10 0 2.27 1.154 152
2014 SECONDARY STATISTICS
IP HR/9 GO/AO BB% K%
123 0.40 1.02 10.39% 29.80%
OTHER INFORMATION
AGE Bats Throws 2014 Levels
22 R L A
Roster Status: Protect after 2016 Season
ETA to Majors: 2017
The Tigers took Ziomek from Vanderbilt University in the 2nd round of the 2013 draft, and in what seems like a bit of a rare move from the team, did not push him as aggressively as we have seen for other pitching prospects. After throwing just eight innings in his debut season, the Tigers sent Ziomek to full-season Low-A West Michigan, and left him there for the full season. He finished with 152 strikeouts in 123 innings pitched, good for 2nd overall in the league, and was among the league leaders in both ERA and hits allowed.

Ziomek's repertoire consists of a fastball, slider and changeup, although none of them profile as a true strikeout offering. All three pitches have the potential to be at least average or better offerings, which should help keep him as a starting pitcher long-term. He gets a lot of deception from his delivery, which is a bit funky and looks a bit choppy on video. It definitely helps him out, and as long as it doesn't affect his command adversely, that should continue.

Ziomek has the potential to be a back-end starting pitcher, providing decent ratios and some strikeouts to fantasy owners. He ends up ahead of some other pitching prospects on this list which may have slightly higher ceilings on the strength that his floor is fairly high and he will likely end up in a rotation either way. He may still be another two to three years from the majors, and at this point would likely be more of a wait-and-see prospect except in deeper formats.


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5. Austin Kubitza (RHP)

Photo Credit: Jeremy Brevard - USA Today Sports
2014 FANTASY STATISTICS
W SV ERA WHIP K
10 0 2.34 1.08 140
2014 SECONDARY STATISTICS
IP HR/9 GO/AO BB% K%
131 0.30 3.72 7.98% 25.97%
OTHER INFORMATION
AGE Bats Throws 2014 Levels
22 R R A
Roster Status: Protect after 2016 Season
ETA to Majors: 2017
The Tigers' fourth round pick in 2013, Kubitza pitched as a reliever in his first professional season before the team opted to return him to the rotation in 2014. He spent the full season with West Michigan, where he finished with 140 strikeouts and just 98 hits allowed over 134 innings pitched.

Kubitza features two pitches which are potentially above-average in a fastball and an excellent slider. The slider caused concerns in his draft year, as he relied very heavily on the pitch while at Rice University, and saw a related drop in velocity on his fastball as a result. The reports on his third pitch, a changeup, are generally not very positive, but with that said it sounds like it did improve this year, and gives some hope that he can turn into a mid-rotation starter if it all clicks. If that pitch does not develop, he could still provide value to the Tigers in the bullpen, but would probably not help fantasy owners a lot there.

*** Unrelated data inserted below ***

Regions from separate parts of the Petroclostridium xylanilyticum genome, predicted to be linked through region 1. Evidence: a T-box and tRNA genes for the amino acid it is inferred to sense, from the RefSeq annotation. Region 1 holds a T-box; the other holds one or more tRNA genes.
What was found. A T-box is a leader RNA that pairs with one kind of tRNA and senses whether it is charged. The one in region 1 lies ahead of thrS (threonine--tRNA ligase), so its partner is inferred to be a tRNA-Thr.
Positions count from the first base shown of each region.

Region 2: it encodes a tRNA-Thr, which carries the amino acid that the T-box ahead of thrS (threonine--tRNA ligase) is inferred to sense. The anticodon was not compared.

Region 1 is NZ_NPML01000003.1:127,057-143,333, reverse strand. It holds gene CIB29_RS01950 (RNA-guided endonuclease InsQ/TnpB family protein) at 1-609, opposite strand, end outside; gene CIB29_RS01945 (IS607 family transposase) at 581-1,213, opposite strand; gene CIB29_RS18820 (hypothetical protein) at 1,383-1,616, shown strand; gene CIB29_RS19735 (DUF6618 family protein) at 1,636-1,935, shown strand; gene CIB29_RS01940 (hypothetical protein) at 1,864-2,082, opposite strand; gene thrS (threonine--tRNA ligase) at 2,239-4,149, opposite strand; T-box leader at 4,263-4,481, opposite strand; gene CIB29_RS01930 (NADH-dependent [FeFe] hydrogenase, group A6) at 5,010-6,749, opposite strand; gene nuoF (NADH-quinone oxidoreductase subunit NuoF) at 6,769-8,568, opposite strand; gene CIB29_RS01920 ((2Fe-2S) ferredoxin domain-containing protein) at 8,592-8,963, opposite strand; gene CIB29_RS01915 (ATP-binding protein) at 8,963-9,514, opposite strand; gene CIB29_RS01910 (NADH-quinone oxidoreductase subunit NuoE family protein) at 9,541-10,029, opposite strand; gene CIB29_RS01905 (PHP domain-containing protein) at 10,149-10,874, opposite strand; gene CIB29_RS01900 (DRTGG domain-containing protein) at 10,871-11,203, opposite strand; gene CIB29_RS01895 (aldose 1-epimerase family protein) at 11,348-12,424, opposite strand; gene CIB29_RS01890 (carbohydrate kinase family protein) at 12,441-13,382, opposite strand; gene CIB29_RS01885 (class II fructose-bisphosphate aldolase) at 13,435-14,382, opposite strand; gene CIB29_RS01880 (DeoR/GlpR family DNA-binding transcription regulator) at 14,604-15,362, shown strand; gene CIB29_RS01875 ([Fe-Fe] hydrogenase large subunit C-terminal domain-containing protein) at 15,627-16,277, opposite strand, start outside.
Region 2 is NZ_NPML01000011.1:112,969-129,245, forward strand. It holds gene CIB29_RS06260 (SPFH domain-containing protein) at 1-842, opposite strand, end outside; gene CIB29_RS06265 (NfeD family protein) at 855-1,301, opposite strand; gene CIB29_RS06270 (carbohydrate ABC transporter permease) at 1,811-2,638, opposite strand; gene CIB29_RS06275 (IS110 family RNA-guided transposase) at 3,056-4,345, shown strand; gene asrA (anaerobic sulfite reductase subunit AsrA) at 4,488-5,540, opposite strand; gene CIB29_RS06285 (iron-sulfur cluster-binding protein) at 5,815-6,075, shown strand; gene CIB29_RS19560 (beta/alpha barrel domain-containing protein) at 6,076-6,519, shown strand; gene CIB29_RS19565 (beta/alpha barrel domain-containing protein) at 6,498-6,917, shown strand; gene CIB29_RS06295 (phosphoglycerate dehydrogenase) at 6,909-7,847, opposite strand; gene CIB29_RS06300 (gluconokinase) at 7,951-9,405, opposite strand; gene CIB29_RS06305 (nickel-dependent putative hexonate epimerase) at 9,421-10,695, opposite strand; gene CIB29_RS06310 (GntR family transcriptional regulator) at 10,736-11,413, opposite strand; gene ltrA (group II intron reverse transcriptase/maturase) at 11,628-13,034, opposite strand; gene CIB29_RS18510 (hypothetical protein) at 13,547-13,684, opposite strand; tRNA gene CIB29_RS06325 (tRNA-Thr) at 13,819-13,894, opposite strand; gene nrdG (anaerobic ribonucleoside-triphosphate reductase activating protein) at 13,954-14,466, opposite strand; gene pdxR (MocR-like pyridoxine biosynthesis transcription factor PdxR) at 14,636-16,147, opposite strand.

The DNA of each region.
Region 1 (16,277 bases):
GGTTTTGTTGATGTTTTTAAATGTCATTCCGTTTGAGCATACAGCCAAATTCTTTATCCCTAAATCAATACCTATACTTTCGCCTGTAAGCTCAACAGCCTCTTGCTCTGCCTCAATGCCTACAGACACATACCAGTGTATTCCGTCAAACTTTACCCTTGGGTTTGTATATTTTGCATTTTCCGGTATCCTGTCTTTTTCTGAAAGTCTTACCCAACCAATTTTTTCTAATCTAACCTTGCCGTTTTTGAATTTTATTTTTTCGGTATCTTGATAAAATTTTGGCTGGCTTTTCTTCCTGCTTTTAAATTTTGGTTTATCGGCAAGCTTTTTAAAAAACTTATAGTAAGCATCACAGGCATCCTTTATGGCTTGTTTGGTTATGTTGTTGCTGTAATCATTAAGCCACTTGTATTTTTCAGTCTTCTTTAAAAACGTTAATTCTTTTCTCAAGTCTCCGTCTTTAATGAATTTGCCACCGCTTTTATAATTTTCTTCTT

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6. Tyler Collins (OF)

Photo Credit: Kim Klement - USA Today Sports
2014 FANTASY STATISTICS
AVG R HR RBI SB
0.262 66 19 66 12
2014 SECONDARY STATISTICS
PA OBP% SLG% BB% K%
551 0.332 0.421 9.07% 21.78%
OTHER INFORMATION
AGE Bats Throws 2014 Levels
24 L L AAA-MLB
Roster Status: On 40 Man Roster (2 Options Left)
ETA to Majors: Late 2015
A sixth round pick for the Tigers back in 2011, Collins has really shown two distinct profiles during his time in the minors. In his first two professional seasons, Collins consistently hit for a high batting average, limited his strikeouts, stole 26 bases and hit 15 home runs over a total of 169 games overall. The scouting reports following the 2013 season noted that he had begun trying to swing for the fences a lot more that year, and while he did see the home run total improve to 21 that year, his batting average dropped to .240 while also doubling his strikeout rate and stealing just four bases. He actually made the major league team out of Spring Training, but spent most of the year with Toledo. The power production continued in 2014, as he hit 18 bombs to go with 12 steals and a .263 batting average.

The question with Collins at this point is which version of his performance at the plate will carry forward as he reaches the majors. The speed is not really expected to translate into double-digit stolen base totals on a regular basis, so we can cross that off the potential stat line other than a few here and there. His approach from his first two seasons seemed to work better overall, but regardless of which grouping ends up happening in 2015, he's likely an AL-only play for both redraft and dynasty formats. Best case is that if he gets full-time at bats, he hits in the .260-.270 range with 10-15 home runs, a little of both but definitely not above-average in either. He's likely to get another shot at a roster spot in 2015, but with a crowded outfield in the majors and Collins not really able to play center field, he'll likely return to Toledo to start the year.


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7. James McCann (C)

Photo Credit: Kim Klement - USA Today Sports
2014 FANTASY STATISTICS
AVG R HR RBI SB
0.294 51 7 54 10
2014 SECONDARY STATISTICS
PA OBP% SLG% BB% K%
472 0.339 0.424 5.30% 19.49%
OTHER INFORMATION
AGE Bats Throws 2014 Levels
24 R R AAA-MLB
Roster Status: On 40 Man Roster (3 Options Left)
ETA to Majors: 2015
A second round pick in 2011 for the Tigers, McCann is on the cusp of getting a shot at a backup job in Detroit. He has spent the last two seasons at AA and AAA respectively, getting a full season at both levels before a call up at the end of the season this year to the majors.

McCann is considered a solid defender behind the plate and is ready for a shot at consistent playing time in the majors. His value to fantasy owners may only be in AL-only or deep two-catcher leagues, as he is anticipated to provide a solid batting average with minimal power production to go with it. He's expected to be the backup in Detroit this year to Alex Avila, although if he hits better than Avila he could take over full-time. With a full season of plate appearances I can see him hitting in the .270-.275 range with 7-10 home runs, which has value at the catcher position, but is likely waiver wire material in shallow formats.